It’s important to understand the political climate before the NY State legislature decided to pass Hecht-Calandra in 1971. The New York Times does a great job filing in that context.
In 2016, a proposal to send some Upper West Side children — who were zoned for a high-performing, mostly white,
wealthyelementary school near their homes — to a lower-performing school, attended mostly by low-income black and Hispanic students, about a ten-minute walk away, was met with vitriol.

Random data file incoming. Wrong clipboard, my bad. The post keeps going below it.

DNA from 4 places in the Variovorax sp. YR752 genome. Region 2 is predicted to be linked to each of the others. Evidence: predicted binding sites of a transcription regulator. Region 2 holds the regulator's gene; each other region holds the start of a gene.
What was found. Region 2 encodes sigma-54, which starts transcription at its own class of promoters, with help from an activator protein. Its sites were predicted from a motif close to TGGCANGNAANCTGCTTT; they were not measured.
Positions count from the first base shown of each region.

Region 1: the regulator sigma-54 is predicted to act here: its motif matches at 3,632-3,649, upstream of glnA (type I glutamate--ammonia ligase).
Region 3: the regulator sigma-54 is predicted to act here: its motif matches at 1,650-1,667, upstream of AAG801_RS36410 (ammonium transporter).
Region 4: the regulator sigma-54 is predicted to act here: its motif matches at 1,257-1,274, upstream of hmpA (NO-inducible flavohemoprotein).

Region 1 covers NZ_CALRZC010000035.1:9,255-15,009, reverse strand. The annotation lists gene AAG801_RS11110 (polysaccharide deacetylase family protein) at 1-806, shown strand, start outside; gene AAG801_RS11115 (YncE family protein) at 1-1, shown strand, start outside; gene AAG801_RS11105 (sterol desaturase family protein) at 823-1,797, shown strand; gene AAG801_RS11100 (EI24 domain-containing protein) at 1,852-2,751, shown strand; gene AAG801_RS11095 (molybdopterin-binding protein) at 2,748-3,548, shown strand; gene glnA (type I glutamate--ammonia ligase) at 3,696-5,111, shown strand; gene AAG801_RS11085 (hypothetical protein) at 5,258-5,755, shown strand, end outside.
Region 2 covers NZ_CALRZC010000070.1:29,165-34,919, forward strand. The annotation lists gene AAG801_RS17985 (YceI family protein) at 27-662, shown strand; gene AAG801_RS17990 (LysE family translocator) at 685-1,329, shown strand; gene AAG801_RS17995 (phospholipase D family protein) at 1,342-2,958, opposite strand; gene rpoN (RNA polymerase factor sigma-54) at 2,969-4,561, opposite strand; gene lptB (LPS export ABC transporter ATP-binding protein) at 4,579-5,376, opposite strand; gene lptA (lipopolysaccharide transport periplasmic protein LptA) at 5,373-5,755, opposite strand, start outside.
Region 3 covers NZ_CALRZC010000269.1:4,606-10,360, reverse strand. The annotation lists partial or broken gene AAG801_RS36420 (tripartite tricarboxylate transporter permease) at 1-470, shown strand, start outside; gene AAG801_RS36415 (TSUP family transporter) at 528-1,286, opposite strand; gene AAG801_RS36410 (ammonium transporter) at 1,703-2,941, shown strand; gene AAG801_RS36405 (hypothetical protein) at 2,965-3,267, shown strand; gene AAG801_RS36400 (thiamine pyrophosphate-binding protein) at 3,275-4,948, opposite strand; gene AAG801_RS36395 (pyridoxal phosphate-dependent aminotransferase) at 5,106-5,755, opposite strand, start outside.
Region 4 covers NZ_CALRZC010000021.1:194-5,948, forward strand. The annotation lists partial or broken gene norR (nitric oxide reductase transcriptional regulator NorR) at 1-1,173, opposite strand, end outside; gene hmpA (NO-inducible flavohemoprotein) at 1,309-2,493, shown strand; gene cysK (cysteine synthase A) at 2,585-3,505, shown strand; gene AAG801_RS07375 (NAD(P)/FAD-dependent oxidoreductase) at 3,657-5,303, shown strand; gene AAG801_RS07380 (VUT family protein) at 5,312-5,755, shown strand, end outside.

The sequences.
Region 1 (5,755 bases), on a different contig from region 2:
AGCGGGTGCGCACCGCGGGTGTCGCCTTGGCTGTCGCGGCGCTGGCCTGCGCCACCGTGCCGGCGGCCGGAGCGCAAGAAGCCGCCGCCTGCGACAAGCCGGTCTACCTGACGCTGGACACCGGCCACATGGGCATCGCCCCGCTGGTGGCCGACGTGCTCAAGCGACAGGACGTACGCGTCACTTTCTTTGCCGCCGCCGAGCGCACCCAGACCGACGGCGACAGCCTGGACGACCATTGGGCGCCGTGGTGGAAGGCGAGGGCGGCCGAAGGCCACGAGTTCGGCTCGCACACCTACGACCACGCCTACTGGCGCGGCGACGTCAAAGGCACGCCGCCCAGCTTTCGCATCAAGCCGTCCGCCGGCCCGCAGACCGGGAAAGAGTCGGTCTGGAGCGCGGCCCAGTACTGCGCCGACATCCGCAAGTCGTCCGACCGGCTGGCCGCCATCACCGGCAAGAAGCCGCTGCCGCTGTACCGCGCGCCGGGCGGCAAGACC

A version of the plan — which ultimately impacted a relatively small number of schools — eventually passed after years of negotiations.
But the recent push for integration has been led in part by liberal white parents.
Some of these parents helped force the most comprehensive local desegregation policy yet: the elimination of screened middle schools in Brooklyn’s District 15, which includes upper-middle-class neighborhoods like Park Slope. Some parents there have said the election of President Trump prompted them to combat segregation in their children’s schools.